In 2013, I talked about Yahoo’s adoption of Storm for low-latency processing.
Last year, I described Yahoo’s effort to bring Spark onto YARN cluster.
Today, we should cover our progress on machine learning using YARN clusters.
I will cover 3 areas: WHY does Yahoo apply machine learning WHAT challenges we try to address HOW we address them
I will wrap the talk with key lessons learned from our experience.
At least year’s Hadoop Summit, we discussed how Hadoop clusters have become the preferred platform for large-scale machine learning at Yahoo. Recently, we introduced distributed deep learning as a new capability of Hadoop clusters. These new clusters augment our existing CPU nodes and Ethernet connectivity with GPU nodes and Infiniband connectivity. We developed a distributed deep learning solution, CaffeOnSpark, based on Apache Spark and Caffe from UC Berkeley. CaffeOnSpark enables deep learning tasks to be launched via spark-submit command, as in any Spark application. Given a partition of HDFS-based training data, each Spark executors launches Caffe-based training threads to train deep neural network models. After back-propagation processing of a batch of training examples, CaffeOnSpark training threads exchange the gradients of model parameters across all GPUs on multiple servers. In this talk, we will provide a technical overview of CaffeOnSpark, and explain how CaffeOnSpark conducts deep learning in a private cloud or public cloud (such as AWS EC2). We will share our experience at Yahoo through use cases (including photo auto tagging), and discuss the areas of collaboration with open source communities for Hadoop-based deep learning.
Deep learning is a branch of a branch of artificial intelligence. It attempts to model high-level abstractions in data by using multiple processing layers.
A deep neural network has multiple hidden layers of units between the input and output layers. * ImageNet competition 2014 … GoogleNet w/ 22 layers. * ILSVRC competition 2015 … Microsoft w/ 152 layers.
Many of these deep networks have millions or even billions of parameters. To learn these parameters from data, we go through many iterations of forward prediction and back propagation over these networks.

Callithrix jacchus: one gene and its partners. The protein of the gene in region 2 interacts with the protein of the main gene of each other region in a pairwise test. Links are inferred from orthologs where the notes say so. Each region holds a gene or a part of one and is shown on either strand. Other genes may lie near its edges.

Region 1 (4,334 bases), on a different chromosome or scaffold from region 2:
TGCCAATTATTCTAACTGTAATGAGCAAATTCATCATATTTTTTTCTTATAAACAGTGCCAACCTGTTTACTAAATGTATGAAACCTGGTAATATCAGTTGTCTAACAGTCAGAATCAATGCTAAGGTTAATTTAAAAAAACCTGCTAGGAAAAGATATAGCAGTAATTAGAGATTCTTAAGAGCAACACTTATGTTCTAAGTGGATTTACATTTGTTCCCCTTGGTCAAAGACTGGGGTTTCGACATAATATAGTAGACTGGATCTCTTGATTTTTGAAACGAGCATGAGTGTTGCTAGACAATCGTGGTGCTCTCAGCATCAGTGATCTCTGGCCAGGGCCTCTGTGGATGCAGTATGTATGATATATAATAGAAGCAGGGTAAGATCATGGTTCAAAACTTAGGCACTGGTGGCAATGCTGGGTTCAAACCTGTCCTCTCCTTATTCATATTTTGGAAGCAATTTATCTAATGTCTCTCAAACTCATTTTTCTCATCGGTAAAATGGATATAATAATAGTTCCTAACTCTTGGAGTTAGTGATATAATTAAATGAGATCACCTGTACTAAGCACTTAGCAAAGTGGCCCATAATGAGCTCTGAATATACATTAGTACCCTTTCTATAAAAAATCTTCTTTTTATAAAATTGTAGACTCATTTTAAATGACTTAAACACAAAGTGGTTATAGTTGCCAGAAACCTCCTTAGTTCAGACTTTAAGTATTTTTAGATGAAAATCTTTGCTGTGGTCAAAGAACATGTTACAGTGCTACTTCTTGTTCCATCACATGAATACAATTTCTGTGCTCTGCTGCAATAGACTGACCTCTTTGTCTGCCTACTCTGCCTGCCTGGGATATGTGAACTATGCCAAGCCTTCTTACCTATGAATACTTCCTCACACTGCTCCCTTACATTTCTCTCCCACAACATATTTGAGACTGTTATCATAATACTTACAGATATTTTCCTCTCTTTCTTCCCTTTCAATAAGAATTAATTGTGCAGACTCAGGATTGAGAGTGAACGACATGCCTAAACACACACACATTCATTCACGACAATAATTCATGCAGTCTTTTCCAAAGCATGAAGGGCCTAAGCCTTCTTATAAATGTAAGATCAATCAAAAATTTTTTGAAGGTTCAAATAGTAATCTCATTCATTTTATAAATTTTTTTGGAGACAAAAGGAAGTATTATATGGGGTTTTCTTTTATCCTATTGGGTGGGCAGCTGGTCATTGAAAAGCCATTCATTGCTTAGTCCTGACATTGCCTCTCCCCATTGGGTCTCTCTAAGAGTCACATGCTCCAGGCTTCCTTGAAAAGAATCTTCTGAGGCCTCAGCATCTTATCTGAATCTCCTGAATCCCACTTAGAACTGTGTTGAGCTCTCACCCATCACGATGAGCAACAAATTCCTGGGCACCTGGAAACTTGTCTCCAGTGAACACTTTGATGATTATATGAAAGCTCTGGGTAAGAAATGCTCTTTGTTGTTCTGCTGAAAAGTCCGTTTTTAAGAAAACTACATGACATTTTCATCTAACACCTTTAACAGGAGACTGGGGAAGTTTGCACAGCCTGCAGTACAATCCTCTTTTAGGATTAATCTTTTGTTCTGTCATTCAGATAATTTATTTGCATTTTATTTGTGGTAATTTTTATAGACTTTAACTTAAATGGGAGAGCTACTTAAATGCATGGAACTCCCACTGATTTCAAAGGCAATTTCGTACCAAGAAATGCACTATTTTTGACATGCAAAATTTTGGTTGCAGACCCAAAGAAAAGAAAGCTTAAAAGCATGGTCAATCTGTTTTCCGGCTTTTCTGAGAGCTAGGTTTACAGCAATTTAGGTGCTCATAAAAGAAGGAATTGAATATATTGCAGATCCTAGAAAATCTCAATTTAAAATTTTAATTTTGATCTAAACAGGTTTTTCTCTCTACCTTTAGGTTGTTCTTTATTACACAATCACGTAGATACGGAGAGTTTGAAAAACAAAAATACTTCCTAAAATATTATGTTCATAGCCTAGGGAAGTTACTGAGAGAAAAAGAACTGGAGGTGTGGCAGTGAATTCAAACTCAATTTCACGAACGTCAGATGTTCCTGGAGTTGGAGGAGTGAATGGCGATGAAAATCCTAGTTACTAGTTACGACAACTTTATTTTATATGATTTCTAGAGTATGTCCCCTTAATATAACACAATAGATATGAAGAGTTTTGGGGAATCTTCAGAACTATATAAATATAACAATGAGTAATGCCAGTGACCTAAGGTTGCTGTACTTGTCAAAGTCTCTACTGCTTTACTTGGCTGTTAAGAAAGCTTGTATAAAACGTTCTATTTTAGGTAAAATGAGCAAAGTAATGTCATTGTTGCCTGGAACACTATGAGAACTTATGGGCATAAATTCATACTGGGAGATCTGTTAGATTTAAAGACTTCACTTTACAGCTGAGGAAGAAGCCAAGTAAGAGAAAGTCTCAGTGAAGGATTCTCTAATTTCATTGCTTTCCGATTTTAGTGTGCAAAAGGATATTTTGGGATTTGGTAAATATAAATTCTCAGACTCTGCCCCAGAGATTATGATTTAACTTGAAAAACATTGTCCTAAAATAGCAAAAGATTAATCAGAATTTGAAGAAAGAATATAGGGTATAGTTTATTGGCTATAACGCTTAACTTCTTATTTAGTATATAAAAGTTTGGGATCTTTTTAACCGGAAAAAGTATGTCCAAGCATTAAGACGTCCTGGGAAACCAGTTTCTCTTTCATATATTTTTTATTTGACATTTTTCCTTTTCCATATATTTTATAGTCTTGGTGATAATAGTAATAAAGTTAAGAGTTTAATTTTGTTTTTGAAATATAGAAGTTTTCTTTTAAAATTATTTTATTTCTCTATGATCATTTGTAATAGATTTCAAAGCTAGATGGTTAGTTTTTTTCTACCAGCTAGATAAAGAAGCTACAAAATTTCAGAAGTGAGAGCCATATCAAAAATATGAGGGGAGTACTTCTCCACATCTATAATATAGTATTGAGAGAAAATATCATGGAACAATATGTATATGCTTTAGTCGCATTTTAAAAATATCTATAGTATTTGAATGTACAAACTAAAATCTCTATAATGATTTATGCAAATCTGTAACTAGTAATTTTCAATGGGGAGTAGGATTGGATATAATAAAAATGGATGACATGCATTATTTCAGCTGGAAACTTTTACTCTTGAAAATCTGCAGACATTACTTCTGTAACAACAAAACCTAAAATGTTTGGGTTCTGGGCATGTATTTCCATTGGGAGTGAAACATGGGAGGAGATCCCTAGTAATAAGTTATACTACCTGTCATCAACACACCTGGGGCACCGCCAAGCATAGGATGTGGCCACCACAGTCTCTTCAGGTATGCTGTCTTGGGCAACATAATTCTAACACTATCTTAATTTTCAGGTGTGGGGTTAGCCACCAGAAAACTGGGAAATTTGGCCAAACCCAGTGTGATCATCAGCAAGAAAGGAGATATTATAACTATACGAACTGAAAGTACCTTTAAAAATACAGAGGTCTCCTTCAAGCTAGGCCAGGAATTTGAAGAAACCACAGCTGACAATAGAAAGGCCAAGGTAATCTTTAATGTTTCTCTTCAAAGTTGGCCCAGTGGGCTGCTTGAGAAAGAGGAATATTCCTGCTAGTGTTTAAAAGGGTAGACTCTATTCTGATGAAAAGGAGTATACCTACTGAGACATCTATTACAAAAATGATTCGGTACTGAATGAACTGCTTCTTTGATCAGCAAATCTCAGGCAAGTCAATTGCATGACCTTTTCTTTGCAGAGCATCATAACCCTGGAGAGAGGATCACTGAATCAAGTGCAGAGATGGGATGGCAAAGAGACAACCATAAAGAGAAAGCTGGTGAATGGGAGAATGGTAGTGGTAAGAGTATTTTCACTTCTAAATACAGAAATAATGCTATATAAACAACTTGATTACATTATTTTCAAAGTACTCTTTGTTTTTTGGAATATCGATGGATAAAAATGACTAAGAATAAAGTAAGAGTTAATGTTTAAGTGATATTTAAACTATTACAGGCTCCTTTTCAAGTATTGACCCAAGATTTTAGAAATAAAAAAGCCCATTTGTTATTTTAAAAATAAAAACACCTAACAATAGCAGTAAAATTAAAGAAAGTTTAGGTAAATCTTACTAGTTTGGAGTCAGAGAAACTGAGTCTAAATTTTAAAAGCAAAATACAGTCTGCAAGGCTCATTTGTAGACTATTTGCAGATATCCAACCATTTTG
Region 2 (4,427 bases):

We released the magic view as part of the Flickr 4.0 release last April, and this is the most visible user-facing feature that exposes our image recognition capabilities. Our users can switch from the traditional timeline view of their photo to an experience where their photos are arranged according to 70 categories. For example, you can see here that landscape photos are sub-categorized into different types such as mountain, rock, or shore.
This is a great feature for serendipitous photo discovery. Most of us have thousands of photos that we don’t get to see very often but are emotionally very attached to, and these types of groupings help us re-discover photos.
To enable approximate computing, we are build machine learning on top of Hadoop, Spark and our machine learning servers.
These servers are a YARN application, specfically design for machine learning. All data are stored in memory with customized stores. These stores enables lockless concurrency, and could handle millions operations per second.
Our servers were implemented in Java, but creates zero garbage. This enables us to run training consistently with high throughput, without worry about garbage collection.
Our API supports asynchronous machine learning and mini-batch. This ensures very fast training by many learners.
To minimize data movement, we enable clients to move computing logic to servers. For example, we enable MapReduce operations on servers. As an example, you may want to perform statistic analysis of large models using MapReduce operations.
Our servers provides built-in support of Hadoop file systems. You could store your models after each training, and load previoud trained models from HDFS.
Flickr DL/ML Pipeline
* http://bit.ly/1KIDfof by Pierre Garrigues, Deep Learning Summit 2015
* 10 billion photos * 7.5 million per day
Hadoop Cluster Enhanced
GPU servers added
› 4 Tesla K80 cards
• 2 GK210 GPUs, 24GB memory
Network interface enhanced
› InfiniBand for direct access to GPU
› Ethernet for external communication
Deep Learning Frameworks
› Available since Sept, 2013, 6.3k forks
› Popular in vision community & Yahoo
› Released in Nov. 2015, 9.8k forks
Theano, Torch, DL4J, etc.
Released in Feb. 2016
• Apache 2.0 license
• Distributed deep learning
– GPU or CPU
– Ethernet or InfiniBand
• Easily deployed on public
cloud or private cloud
CaffeOnSpark Open Sourced
CaffeOnSpark: One Program (Scala)
cos = new CaffeOnSpark(ctx) conf = new Config(ctx, args).init()
// (1) training DL model
dl_train_source = DataSource.getSource(conf, true) cos.train(dl_train_source)
// (2) extract features via DL
lr_raw_source = DataSource.getSource(conf, false) ext_df =
// (3) apply ML
.withColumn(“F", cos.floats2doublesUDF(ext_df(conf.features(0)))) lr = new
LogisticRegression().setLabelCol(”L").setFeaturesCol(”F") lr_model =
CaffeOnSpark: One Notebook (Python)
Demo: CaffeOnSpark on EC2
› Get started on EC2
› Python for CaffeOnSpark
CaffeOnSpark: What’s Next?
Validation within training
Enhanced data layer
RNN and LSTM
Asynchronous distributed training
Related Work: SparkNet & DL4J
1) [driver] sc.broadcast(model) to executors
2) [executor] apply DL training against a mini-batch of dataset to
update models locally
3) [driver] aggregate(models) to produce a new model
Yahoo Hadoop clusters enhanced for deep learning
› GPU nodes + CPU nodes
› Infiniband network for fast communication
CaffeOnSpark open sourced
› Empower Flickr and other Yahoo services
• In production since Q3 2015
• Reduced training latency, and improved accuracy
› Scalable deep learning made easy
• spark-submit on your Spark cluster